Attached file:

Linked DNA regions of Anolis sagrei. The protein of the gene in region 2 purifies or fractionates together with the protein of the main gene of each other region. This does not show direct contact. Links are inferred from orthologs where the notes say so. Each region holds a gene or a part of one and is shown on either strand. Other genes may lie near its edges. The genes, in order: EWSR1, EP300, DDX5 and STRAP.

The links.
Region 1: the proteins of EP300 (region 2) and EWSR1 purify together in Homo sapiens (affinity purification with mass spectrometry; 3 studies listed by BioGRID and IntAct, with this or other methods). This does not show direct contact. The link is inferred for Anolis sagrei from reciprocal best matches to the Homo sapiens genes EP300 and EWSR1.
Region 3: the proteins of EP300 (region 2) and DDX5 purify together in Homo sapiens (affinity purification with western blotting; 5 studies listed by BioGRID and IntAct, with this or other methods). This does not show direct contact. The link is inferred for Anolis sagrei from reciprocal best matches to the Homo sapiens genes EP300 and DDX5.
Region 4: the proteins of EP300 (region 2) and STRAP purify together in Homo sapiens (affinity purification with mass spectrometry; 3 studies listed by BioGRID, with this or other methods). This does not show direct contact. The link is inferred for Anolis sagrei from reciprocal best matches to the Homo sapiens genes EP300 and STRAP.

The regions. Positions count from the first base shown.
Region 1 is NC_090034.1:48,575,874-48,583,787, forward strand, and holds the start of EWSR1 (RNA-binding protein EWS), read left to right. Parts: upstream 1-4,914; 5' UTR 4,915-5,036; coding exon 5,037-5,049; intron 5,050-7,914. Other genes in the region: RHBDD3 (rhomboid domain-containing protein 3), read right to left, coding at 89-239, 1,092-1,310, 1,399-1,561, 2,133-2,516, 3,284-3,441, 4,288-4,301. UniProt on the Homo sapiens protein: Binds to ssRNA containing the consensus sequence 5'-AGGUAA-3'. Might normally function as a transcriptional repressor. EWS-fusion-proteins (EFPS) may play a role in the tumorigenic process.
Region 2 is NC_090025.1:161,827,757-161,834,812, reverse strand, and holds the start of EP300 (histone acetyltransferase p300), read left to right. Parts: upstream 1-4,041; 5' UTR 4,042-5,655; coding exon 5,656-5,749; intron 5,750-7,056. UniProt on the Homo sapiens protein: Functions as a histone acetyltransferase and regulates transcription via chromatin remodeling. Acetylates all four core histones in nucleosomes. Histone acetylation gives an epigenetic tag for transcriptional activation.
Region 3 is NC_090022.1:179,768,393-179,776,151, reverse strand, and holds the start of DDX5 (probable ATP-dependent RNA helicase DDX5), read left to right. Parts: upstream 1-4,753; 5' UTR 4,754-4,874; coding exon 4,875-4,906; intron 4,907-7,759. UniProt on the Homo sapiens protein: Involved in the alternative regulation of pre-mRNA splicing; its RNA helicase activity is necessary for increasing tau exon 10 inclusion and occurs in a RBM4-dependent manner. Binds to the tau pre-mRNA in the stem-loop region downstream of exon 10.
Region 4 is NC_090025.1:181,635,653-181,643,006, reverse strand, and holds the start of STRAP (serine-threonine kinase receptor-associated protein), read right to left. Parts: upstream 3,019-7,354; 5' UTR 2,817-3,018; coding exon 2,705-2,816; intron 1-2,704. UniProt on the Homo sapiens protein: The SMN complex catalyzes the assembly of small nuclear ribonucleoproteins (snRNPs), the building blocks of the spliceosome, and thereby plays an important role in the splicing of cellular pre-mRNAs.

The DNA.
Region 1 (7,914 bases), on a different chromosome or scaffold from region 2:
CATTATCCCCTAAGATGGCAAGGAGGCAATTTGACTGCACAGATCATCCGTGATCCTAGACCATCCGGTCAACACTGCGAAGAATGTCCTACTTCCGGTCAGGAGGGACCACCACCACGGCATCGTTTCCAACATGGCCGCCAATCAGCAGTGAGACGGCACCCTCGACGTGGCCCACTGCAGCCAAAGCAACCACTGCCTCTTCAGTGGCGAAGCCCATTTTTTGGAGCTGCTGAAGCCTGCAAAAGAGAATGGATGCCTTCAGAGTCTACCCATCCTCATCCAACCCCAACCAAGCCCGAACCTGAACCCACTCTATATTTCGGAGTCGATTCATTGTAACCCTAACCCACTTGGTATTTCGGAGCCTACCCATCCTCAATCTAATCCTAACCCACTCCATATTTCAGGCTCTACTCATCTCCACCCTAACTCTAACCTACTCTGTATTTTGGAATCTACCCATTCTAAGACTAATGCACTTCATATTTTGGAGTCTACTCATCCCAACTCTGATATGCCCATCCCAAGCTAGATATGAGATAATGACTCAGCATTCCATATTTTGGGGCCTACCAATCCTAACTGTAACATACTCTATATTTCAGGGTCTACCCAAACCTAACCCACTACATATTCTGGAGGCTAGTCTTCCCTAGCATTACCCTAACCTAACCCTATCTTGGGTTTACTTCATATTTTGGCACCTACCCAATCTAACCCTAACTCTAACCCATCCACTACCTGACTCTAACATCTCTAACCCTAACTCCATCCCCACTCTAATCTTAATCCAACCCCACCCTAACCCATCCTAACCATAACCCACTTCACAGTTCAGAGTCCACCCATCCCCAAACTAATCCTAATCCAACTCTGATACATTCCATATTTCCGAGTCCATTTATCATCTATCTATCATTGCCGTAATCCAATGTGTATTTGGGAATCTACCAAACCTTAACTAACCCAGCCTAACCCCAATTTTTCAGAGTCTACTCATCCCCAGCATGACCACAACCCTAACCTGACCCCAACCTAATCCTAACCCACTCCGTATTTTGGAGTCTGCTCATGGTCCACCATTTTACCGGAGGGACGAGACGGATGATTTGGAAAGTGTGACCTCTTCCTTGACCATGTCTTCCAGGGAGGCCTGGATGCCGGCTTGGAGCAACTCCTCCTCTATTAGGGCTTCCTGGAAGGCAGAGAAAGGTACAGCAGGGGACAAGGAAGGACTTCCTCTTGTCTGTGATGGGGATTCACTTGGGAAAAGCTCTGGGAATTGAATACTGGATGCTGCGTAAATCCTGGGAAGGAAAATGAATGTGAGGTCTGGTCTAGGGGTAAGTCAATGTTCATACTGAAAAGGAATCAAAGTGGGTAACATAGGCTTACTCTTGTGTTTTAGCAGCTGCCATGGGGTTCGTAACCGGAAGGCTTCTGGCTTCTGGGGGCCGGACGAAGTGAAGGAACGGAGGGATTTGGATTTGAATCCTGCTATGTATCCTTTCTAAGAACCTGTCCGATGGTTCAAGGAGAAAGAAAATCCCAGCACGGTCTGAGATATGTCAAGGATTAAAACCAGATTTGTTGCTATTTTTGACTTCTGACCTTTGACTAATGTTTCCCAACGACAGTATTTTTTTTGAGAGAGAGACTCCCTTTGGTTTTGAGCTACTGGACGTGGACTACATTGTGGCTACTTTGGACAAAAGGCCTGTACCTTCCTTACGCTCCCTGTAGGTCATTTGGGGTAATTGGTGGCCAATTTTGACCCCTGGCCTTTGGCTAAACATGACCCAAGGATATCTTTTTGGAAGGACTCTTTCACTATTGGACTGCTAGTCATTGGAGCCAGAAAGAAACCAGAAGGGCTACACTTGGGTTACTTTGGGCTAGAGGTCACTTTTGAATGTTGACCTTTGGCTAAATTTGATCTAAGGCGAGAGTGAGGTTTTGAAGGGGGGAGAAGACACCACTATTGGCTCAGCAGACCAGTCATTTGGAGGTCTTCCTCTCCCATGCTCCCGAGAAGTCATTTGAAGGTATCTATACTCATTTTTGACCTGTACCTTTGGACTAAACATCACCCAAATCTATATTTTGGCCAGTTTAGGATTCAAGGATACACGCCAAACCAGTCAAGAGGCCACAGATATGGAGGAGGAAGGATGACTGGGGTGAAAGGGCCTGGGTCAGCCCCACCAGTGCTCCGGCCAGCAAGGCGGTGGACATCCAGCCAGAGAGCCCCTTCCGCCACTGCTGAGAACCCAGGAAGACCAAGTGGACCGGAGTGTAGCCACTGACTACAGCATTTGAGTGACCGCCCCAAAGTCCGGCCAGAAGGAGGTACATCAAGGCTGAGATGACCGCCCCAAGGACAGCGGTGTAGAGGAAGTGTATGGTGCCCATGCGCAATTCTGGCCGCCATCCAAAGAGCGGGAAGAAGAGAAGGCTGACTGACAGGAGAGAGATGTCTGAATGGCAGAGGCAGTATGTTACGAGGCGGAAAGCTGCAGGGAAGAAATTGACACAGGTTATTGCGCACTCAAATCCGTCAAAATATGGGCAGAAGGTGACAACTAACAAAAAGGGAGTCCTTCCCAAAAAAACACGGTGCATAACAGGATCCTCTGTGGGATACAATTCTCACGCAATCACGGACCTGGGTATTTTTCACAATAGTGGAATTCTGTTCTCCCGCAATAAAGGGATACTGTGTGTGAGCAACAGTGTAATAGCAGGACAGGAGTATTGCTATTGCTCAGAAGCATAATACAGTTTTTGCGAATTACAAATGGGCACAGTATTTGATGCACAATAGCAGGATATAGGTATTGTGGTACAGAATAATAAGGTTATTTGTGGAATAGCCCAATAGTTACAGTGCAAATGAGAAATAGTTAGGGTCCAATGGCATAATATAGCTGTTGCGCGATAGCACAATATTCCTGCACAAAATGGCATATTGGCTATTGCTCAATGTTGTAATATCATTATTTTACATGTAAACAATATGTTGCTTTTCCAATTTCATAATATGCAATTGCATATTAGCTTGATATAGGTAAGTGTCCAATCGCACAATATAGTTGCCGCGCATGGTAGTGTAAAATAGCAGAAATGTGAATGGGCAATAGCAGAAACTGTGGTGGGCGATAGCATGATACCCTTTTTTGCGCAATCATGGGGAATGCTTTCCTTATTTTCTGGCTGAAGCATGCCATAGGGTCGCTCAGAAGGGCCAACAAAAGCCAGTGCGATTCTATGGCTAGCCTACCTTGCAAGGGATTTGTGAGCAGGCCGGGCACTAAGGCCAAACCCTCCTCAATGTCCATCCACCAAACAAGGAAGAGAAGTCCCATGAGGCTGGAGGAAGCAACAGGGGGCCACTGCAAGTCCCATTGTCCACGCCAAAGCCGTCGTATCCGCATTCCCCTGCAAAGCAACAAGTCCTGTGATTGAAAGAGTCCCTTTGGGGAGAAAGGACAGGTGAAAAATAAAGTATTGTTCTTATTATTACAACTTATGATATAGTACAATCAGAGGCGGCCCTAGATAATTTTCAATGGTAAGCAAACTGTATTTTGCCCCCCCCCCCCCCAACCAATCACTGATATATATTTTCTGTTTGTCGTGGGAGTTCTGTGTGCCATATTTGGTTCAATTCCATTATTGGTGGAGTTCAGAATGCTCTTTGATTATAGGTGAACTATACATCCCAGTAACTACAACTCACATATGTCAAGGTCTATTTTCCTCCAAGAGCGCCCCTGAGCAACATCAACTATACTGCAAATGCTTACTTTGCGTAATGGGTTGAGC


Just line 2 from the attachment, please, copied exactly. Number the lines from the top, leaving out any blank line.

The links.